Louisiana Insider Chosen to Lead Southern
As the new Southern University System president, Dr. Ralph Slaughter says rebuilding the New Orleans campus and bringing back accountability are first and foremost
By Scott Dyer
BATON ROUGE, La.
Taking the helm of the historically Black Southern University system in the wake of Hurricane Katrina is turning out to be a wild ride, but Dr. Ralph Slaughter is confident that he’s up to the task of running the nation’s largest HBCU system.
“As long as you’re working for somebody else, you really have to work in lockstep with their vision and their goals. But now I can take my own goals and ideas, and bring those to fruition,” says Slaughter, who had been the system’s number two administrator for nearly a decade.
Those goals include rebuilding the hurricane-ravaged Southern University at New Orleans campus, strengthening the system’s academic programs and bringing accountability to the system, which was recently rocked by a grade-buying scandal.
Slaughter, a certified public accountant who formerly served as Louisiana’s Secretary of Revenue and Taxation, was the system’s vice president for administration and management under former SU system president Leon Tarver, who retired last June.
According to Southern University board chairman Johnny Anderson, a special search committee, composed of board members, community members, faculty and a student representative, identified three finalists for the system presidency.
“They gave us the list, unranked, and we chose Dr. Slaughter,” Anderson says.
Anderson says a majority of the board agreed that Slaughter’s knowledge of the Southern system and Louisiana’s political system was a plus. A relationship with the university that spans three generations also worked in Slaughter’s favor.
Slaughter and his parents are Southern alumni, and two of his six children are currently enrolled at the university.
But Slaughter’s selection has drawn criticism from some faculty, who argue that his academic credentials are not strong enough.
Dr. Diola Bagayoka, a former faculty senate president, says that as part of its search criteria for the new president, the board chose to require that successful candidates have a sustained record of productivity in teaching, research and service.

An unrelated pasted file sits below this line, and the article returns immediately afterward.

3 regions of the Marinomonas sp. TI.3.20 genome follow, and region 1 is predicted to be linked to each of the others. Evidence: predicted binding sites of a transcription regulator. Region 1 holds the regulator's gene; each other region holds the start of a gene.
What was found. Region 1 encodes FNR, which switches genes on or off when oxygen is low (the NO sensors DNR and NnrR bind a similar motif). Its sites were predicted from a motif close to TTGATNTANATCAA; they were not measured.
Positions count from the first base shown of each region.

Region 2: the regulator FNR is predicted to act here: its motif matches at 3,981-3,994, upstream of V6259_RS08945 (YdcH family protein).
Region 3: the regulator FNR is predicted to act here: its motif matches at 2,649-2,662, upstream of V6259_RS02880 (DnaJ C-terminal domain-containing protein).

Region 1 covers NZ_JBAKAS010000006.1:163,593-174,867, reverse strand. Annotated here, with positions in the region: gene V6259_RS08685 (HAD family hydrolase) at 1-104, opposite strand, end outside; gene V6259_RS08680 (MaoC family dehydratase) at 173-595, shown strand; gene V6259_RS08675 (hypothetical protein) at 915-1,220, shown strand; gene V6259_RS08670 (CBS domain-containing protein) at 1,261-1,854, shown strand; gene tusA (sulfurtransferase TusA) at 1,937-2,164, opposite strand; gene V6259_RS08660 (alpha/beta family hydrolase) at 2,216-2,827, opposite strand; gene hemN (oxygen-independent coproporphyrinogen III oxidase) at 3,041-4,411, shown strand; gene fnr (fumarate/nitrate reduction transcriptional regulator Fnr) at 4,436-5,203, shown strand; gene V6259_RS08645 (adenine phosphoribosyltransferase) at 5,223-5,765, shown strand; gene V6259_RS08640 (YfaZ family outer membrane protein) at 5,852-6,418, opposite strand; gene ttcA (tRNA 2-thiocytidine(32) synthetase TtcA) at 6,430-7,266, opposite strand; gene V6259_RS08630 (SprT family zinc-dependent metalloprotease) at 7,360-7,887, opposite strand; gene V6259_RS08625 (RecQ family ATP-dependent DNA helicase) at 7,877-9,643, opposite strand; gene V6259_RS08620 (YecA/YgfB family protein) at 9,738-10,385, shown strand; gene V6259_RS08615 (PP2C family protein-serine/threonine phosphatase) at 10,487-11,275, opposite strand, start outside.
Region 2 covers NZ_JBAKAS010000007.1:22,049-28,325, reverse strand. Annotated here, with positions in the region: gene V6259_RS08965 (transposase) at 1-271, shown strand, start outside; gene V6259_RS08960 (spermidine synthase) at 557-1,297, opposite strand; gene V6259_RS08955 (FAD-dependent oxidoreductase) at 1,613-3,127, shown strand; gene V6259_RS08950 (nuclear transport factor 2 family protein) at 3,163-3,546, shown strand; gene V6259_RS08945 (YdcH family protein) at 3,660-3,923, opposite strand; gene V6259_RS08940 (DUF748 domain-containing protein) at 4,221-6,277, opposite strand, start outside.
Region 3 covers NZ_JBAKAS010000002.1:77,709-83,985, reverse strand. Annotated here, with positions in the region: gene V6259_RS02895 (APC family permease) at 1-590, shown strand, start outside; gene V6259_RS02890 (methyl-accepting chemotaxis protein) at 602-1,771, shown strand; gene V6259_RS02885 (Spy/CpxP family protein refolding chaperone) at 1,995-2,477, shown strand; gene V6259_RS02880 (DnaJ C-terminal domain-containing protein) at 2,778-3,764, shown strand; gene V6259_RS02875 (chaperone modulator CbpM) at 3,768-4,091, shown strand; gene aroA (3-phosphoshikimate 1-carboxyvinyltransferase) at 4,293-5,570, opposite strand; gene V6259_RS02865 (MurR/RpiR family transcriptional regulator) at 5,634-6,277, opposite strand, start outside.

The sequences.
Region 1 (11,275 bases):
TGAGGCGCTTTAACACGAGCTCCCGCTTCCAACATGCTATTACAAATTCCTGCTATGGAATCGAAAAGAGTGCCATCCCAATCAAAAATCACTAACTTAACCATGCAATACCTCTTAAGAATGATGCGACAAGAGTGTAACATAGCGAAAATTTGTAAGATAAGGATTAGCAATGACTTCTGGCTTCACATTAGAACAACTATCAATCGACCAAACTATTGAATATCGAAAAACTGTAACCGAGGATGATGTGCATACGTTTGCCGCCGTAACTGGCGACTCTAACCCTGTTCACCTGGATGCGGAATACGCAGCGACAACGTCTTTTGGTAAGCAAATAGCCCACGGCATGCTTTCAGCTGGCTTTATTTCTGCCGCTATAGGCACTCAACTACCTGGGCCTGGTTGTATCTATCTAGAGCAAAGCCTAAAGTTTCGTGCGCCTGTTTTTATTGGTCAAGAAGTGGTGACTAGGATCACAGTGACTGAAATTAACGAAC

Bagayoka says Slaughter has done little teaching or research.
“I don’t have anything against the man in particular, but I don’t believe he qualifies as having a sustained record in all three of those areas, although I will concede that he probably meets the criteria,” Bagayoka says.
But another former faculty senate president, Dr. Sudhir Trivedi, applauds Slaughter’s appointment. Trivedi grabbed headlines in 2000 by staging a hunger strike to call attention to the need for higher faculty pay. Looking back, he compliments Slaughter for the way he represented the system during the several weeks that that Trivedi fasted in a tent outside the system administration building.
“Based on my experience, I know that Ralph is a friend of the faculty,” he says.
Slaughter is perhaps best known for organizing the State Farm Bayou Classic football game. He has helped to elevate the game between Southern and Grambling University to near bowl-game status, earning national television coverage the last several years.
Now Slaughter is focusing his attention on rebuilding SUNO, which is currently holding classes in trailers provided by the Federal Emergency Management Agency on 30 acres of land at the northern end of its campus. Slaughter says his financial background will come in handy, as construction costs are estimated at between $40 million and $50 million, most of which will likely have to come from the federal government.
“We still need to clean up the SUNO buildings that went under 10 to 12 feet of water during Katrina,” Slaughter says. “But having that extra 30 acres gave us an opportunity to jump-start our recovery by allowing us to create a trailer institution.”
Before the hurricane swamped the Gulf Coast last August, SUNO had more than 4,000 students. Although most of the surrounding neighborhoods remain vacant more than six months later, an astounding 2,044 students enrolled for spring classes.
Slaughter is also focusing on upgrading the quality of the system’s academic programs. He is proposing an assessment of all four campuses: SUNO, SU-Baton Rouge, Southern University at Shreveport and the Southern University Law Center in Baton Rouge. The idea is to cut weak programs and focus the limited system resources on productive ones, he says.
“We want to analyze all of the campuses’ strengths and weaknesses, so we can be more proactive in our decision,” Slaughter says.
This initiative comes two years after a grade-buying scandal rocked the campus. Slaughter first began looking into the problem after university auditors discovered conflicting academic records. In December, Cleo Carroll Jr., a 56-year-old former assistant registrar at SUBR, pleaded guilty in federal court to bribery for accepting $7,700 from several current and former students to change their official university records. (see Diverse, Dec. 1, 2005).
Slaughter says he intends to continue to maintain an open-door policy not only for students, but for faculty, staff and alumni as well.
“You’ve got to listen to people,” Slaughter says. “Even if you don’t agree with them and do what they’re asking, they at least feel like they’ve been heard, and that’s important.”
© Copyright 2005 by DiverseEducation.com